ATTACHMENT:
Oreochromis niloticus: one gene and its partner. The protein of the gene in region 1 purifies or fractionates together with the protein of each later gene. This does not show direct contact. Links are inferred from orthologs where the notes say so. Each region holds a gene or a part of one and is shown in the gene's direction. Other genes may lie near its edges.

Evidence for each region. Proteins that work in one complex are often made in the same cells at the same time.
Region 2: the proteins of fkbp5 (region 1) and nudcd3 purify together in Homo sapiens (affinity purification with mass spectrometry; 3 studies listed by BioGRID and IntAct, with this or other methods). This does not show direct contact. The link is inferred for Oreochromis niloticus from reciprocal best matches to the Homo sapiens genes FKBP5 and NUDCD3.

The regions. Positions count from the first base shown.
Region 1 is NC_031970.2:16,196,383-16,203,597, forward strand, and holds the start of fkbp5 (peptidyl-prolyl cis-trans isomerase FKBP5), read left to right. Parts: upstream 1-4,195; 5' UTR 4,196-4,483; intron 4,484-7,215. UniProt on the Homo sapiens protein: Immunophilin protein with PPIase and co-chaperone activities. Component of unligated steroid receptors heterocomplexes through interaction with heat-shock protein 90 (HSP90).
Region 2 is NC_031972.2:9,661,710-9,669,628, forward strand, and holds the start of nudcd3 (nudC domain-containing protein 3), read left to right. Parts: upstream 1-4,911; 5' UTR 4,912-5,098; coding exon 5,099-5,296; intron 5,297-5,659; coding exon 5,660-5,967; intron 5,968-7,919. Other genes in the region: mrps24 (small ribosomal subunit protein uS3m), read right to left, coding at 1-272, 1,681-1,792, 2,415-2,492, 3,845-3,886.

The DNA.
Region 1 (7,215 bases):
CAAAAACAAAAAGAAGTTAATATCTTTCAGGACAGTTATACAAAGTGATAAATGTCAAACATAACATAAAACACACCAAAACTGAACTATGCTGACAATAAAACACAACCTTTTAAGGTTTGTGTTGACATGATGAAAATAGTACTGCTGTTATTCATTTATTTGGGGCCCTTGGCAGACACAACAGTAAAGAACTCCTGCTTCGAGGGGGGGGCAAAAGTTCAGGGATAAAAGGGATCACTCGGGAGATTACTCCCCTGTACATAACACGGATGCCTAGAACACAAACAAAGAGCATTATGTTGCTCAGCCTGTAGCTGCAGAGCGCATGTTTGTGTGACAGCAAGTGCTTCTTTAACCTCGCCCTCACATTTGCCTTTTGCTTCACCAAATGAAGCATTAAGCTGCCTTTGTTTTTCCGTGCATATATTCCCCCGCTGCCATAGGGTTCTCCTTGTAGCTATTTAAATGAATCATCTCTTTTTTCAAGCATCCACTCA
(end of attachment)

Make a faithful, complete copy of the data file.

Oreochromis niloticus: one gene and its partner. The protein of the gene in region 1 purifies or fractionates together with the protein of each later gene. This does not show direct contact. Links are inferred from orthologs where the notes say so. Each region holds a gene or a part of one and is shown in the gene's direction. Other genes may lie near its edges.

Evidence for each region. Proteins that work in one complex are often made in the same cells at the same time.
Region 2: the proteins of fkbp5 (region 1) and nudcd3 purify together in Homo sapiens (affinity purification with mass spectrometry; 3 studies listed by BioGRID and IntAct, with this or other methods). This does not show direct contact. The link is inferred for Oreochromis niloticus from reciprocal best matches to the Homo sapiens genes FKBP5 and NUDCD3.

The regions. Positions count from the first base shown.
Region 1 is NC_031970.2:16,196,383-16,203,597, forward strand, and holds the start of fkbp5 (peptidyl-prolyl cis-trans isomerase FKBP5), read left to right. Parts: upstream 1-4,195; 5' UTR 4,196-4,483; intron 4,484-7,215. UniProt on the Homo sapiens protein: Immunophilin protein with PPIase and co-chaperone activities. Component of unligated steroid receptors heterocomplexes through interaction with heat-shock protein 90 (HSP90).
Region 2 is NC_031972.2:9,661,710-9,669,628, forward strand, and holds the start of nudcd3 (nudC domain-containing protein 3), read left to right. Parts: upstream 1-4,911; 5' UTR 4,912-5,098; coding exon 5,099-5,296; intron 5,297-5,659; coding exon 5,660-5,967; intron 5,968-7,919. Other genes in the region: mrps24 (small ribosomal subunit protein uS3m), read right to left, coding at 1-272, 1,681-1,792, 2,415-2,492, 3,845-3,886.

The DNA.
Region 1 (7,215 bases):
CAAAAACAAAAAGAAGTTAATATCTTTCAGGACAGTTATACAAAGTGATAAATGTCAAACATAACATAAAACACACCAAAACTGAACTATGCTGACAATAAAACACAACCTTTTAAGGTTTGTGTTGACATGATGAAAATAGTACTGCTGTTATTCATTTATTTGGGGCCCTTGGCAGACACAACAGTAAAGAACTCCTGCTTCGAGGGGGGGGCAAAAGTTCAGGGATAAAAGGGATCACTCGGGAGATTACTCCCCTGTACATAACACGGATGCCTAGAACACAAACAAAGAGCATTATGTTGCTCAGCCTGTAGCTGCAGAGCGCATGTTTGTGTGACAGCAAGTGCTTCTTTAACCTCGCCCTCACATTTGCCTTTTGCTTCACCAAATGAAGCATTAAGCTGCCTTTGTTTTTCCGTGCATATATTCCCCCGCTGCCATAGGGTTCTCCTTGTAGCTATTTAAATGAATCATCTCTTTTTTCAAGCATCCACTCA